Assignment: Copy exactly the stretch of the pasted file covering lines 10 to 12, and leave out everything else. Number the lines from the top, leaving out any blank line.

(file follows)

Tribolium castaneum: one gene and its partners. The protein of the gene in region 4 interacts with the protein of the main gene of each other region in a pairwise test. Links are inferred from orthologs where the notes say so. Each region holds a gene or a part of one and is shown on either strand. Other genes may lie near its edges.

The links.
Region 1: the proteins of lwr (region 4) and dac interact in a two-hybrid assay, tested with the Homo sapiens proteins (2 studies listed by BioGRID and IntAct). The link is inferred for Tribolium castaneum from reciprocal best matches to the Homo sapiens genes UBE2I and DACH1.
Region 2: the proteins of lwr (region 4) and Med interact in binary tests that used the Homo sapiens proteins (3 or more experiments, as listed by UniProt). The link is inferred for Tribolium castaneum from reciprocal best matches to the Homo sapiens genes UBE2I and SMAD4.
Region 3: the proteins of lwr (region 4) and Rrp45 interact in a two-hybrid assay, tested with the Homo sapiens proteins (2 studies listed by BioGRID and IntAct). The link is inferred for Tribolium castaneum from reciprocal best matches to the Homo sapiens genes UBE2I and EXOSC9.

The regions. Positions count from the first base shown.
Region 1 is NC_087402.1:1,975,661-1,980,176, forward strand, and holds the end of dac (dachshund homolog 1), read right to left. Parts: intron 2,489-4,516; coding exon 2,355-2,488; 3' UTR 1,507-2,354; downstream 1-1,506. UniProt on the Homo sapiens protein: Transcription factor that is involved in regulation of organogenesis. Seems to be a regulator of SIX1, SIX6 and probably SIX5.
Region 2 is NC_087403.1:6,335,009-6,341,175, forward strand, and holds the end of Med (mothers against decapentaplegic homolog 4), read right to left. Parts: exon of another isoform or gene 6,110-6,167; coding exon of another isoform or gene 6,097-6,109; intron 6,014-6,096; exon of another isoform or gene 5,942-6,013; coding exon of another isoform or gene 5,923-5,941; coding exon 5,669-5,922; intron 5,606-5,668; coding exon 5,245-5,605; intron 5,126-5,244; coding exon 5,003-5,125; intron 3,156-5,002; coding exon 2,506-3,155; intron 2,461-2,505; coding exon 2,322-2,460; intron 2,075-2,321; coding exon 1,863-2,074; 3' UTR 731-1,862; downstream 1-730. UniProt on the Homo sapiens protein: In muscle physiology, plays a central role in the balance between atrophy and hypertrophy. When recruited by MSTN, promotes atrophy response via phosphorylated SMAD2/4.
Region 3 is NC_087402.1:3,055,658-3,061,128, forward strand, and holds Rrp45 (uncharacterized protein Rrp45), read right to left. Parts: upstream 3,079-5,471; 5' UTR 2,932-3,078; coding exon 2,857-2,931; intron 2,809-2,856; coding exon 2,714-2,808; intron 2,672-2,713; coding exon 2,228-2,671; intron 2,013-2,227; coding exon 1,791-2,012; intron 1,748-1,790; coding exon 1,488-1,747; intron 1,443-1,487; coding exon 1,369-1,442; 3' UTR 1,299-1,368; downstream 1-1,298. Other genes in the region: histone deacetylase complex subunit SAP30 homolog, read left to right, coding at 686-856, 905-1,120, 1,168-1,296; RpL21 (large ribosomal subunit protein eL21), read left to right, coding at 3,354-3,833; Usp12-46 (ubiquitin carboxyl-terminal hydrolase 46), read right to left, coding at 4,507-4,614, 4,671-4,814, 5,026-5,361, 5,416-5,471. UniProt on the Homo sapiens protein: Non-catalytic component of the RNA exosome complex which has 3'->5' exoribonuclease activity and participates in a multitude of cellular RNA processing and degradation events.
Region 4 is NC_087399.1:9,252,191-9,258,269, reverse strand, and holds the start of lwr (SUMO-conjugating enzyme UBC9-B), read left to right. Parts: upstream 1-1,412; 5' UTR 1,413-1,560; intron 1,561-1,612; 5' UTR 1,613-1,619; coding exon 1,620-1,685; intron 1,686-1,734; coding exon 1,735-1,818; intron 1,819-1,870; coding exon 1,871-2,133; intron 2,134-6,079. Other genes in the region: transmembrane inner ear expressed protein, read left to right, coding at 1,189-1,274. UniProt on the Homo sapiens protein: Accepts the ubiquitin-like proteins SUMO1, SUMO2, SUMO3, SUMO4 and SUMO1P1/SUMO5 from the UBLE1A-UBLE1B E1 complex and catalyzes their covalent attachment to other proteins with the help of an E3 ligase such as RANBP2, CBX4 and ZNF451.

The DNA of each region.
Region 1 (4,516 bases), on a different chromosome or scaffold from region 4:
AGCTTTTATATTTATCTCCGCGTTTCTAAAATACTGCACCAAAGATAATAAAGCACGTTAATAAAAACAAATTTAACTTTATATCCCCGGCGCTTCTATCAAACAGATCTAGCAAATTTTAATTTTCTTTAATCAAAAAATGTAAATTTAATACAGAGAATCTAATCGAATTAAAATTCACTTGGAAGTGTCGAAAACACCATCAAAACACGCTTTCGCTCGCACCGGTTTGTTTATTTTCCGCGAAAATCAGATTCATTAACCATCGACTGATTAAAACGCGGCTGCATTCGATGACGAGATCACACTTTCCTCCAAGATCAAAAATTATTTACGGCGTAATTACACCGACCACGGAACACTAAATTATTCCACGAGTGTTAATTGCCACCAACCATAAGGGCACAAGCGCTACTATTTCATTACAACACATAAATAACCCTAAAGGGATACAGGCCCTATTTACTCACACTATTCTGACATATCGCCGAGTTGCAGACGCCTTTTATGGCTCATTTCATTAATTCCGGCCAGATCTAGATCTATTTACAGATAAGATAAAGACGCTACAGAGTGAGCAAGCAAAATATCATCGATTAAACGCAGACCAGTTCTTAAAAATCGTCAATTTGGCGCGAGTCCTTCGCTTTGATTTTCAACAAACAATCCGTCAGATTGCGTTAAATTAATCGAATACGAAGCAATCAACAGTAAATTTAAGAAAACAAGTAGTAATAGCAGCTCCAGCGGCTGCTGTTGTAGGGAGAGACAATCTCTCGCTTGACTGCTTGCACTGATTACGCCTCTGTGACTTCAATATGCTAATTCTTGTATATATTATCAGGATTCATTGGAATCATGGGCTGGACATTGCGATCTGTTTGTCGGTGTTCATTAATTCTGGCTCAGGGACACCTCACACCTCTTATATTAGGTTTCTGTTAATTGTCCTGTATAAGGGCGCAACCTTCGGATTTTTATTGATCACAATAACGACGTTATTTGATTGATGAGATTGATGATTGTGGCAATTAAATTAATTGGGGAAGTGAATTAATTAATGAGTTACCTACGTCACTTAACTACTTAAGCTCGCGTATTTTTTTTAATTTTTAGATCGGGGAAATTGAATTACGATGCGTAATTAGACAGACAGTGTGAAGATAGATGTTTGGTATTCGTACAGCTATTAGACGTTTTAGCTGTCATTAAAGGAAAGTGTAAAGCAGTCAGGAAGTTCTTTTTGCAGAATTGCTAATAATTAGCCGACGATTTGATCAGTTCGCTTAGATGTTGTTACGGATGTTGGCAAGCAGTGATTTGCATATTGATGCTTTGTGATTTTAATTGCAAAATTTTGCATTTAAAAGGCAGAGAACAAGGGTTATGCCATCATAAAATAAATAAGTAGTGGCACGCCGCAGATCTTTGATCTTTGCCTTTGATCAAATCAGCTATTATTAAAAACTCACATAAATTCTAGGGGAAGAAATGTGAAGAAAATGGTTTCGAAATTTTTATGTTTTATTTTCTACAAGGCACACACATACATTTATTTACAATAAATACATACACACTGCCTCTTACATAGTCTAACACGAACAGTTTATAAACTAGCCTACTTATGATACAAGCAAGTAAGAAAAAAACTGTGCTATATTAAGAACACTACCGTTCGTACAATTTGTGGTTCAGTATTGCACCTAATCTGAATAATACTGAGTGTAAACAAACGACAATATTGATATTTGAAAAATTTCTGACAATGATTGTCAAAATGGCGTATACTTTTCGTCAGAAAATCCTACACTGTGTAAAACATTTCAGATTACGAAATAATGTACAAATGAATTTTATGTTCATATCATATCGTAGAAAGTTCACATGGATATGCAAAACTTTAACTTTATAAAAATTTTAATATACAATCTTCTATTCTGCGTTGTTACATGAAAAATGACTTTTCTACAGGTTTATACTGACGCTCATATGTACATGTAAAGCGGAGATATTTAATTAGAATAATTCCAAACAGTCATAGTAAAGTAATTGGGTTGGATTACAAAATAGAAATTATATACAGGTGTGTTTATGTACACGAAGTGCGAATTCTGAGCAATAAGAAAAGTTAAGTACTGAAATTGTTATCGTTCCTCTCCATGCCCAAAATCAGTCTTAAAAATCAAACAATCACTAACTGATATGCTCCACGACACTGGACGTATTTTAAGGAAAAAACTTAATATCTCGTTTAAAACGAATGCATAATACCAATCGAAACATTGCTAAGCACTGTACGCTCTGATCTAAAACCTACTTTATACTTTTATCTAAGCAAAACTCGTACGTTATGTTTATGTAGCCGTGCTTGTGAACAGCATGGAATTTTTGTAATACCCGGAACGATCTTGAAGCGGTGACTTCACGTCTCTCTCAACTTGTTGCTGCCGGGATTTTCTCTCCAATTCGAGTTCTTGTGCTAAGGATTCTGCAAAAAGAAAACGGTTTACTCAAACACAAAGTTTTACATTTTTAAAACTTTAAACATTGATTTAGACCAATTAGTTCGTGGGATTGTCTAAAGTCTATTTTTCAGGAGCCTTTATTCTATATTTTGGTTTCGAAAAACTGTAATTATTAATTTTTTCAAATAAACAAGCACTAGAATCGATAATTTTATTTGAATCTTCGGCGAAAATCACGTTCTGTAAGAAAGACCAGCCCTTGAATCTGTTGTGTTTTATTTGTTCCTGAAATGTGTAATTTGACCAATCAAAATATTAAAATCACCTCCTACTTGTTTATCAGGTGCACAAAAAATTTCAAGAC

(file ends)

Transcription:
Region 4 is NC_087399.1:9,252,191-9,258,269, reverse strand, and holds the start of lwr (SUMO-conjugating enzyme UBC9-B), read left to right. Parts: upstream 1-1,412; 5' UTR 1,413-1,560; intron 1,561-1,612; 5' UTR 1,613-1,619; coding exon 1,620-1,685; intron 1,686-1,734; coding exon 1,735-1,818; intron 1,819-1,870; coding exon 1,871-2,133; intron 2,134-6,079. Other genes in the region: transmembrane inner ear expressed protein, read left to right, coding at 1,189-1,274. UniProt on the Homo sapiens protein: Accepts the ubiquitin-like proteins SUMO1, SUMO2, SUMO3, SUMO4 and SUMO1P1/SUMO5 from the UBLE1A-UBLE1B E1 complex and catalyzes their covalent attachment to other proteins with the help of an E3 ligase such as RANBP2, CBX4 and ZNF451.

The DNA of each region.
Region 1 (4,516 bases), on a different chromosome or scaffold from region 4: